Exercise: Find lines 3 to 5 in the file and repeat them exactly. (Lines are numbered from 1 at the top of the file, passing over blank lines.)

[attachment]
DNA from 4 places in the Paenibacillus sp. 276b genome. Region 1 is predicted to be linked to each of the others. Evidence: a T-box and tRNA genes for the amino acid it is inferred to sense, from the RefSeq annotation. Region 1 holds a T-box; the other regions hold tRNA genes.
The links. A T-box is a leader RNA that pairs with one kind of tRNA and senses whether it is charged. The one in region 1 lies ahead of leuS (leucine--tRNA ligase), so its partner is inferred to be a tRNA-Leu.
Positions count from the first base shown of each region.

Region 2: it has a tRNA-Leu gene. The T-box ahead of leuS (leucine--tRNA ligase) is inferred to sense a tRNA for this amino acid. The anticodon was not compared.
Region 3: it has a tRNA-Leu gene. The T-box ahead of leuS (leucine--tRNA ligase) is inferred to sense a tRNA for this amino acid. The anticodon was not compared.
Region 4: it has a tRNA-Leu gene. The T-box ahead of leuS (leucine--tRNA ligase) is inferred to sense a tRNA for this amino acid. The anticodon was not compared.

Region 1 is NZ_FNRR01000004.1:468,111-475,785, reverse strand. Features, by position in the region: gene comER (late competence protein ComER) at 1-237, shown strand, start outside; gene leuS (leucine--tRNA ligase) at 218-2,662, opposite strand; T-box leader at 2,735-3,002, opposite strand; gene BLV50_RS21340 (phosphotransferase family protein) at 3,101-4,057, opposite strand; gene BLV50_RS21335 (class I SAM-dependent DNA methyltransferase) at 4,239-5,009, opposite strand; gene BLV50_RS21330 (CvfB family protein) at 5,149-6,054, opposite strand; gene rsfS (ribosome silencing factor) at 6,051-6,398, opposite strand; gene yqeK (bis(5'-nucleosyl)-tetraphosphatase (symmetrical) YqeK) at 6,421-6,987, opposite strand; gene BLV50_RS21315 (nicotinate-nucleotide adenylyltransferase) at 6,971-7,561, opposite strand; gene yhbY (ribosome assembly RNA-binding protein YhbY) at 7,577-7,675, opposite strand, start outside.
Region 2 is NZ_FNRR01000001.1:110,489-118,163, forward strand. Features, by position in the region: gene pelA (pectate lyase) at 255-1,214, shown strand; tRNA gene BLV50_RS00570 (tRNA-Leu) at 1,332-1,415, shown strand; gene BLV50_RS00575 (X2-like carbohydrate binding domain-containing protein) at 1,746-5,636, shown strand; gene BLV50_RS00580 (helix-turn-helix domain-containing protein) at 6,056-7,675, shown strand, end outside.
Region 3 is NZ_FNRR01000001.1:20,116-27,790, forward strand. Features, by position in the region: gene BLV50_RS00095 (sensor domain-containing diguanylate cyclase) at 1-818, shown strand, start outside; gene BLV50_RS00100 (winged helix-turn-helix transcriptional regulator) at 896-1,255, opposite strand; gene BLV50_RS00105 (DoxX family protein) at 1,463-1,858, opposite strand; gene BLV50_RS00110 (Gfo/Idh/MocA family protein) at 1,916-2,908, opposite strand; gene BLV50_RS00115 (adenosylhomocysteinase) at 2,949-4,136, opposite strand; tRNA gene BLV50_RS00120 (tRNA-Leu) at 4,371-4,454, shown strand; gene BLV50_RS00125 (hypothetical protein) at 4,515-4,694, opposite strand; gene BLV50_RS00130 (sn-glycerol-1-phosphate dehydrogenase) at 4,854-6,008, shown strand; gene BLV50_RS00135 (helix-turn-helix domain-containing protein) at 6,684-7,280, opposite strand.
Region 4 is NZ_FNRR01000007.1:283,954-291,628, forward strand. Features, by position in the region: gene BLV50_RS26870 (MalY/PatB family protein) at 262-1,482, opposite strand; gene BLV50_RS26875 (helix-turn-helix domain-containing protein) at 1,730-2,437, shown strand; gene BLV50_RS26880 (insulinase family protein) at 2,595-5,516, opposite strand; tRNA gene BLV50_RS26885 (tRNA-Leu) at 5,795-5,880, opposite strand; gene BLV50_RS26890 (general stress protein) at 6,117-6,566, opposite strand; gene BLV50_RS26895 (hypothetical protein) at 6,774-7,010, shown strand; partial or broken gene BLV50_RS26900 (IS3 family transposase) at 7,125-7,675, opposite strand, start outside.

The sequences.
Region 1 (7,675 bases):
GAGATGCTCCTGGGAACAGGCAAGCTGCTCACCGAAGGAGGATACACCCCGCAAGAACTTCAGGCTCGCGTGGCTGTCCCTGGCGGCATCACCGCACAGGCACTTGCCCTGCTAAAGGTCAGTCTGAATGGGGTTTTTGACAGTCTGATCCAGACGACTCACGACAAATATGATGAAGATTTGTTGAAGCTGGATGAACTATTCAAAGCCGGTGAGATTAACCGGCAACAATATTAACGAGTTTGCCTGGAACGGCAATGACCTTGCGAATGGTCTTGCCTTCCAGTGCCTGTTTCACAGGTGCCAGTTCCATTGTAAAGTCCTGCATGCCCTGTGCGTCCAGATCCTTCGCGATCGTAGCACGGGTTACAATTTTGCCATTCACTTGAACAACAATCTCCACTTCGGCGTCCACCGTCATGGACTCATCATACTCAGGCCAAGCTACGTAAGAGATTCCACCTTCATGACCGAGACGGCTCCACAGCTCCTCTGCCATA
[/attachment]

Positions count from the first base shown of each region.

Region 2: it has a tRNA-Leu gene. The T-box ahead of leuS (leucine--tRNA ligase) is inferred to sense a tRNA for this amino acid. The anticodon was not compared.
Region 3: it has a tRNA-Leu gene. The T-box ahead of leuS (leucine--tRNA ligase) is inferred to sense a tRNA for this amino acid. The anticodon was not compared.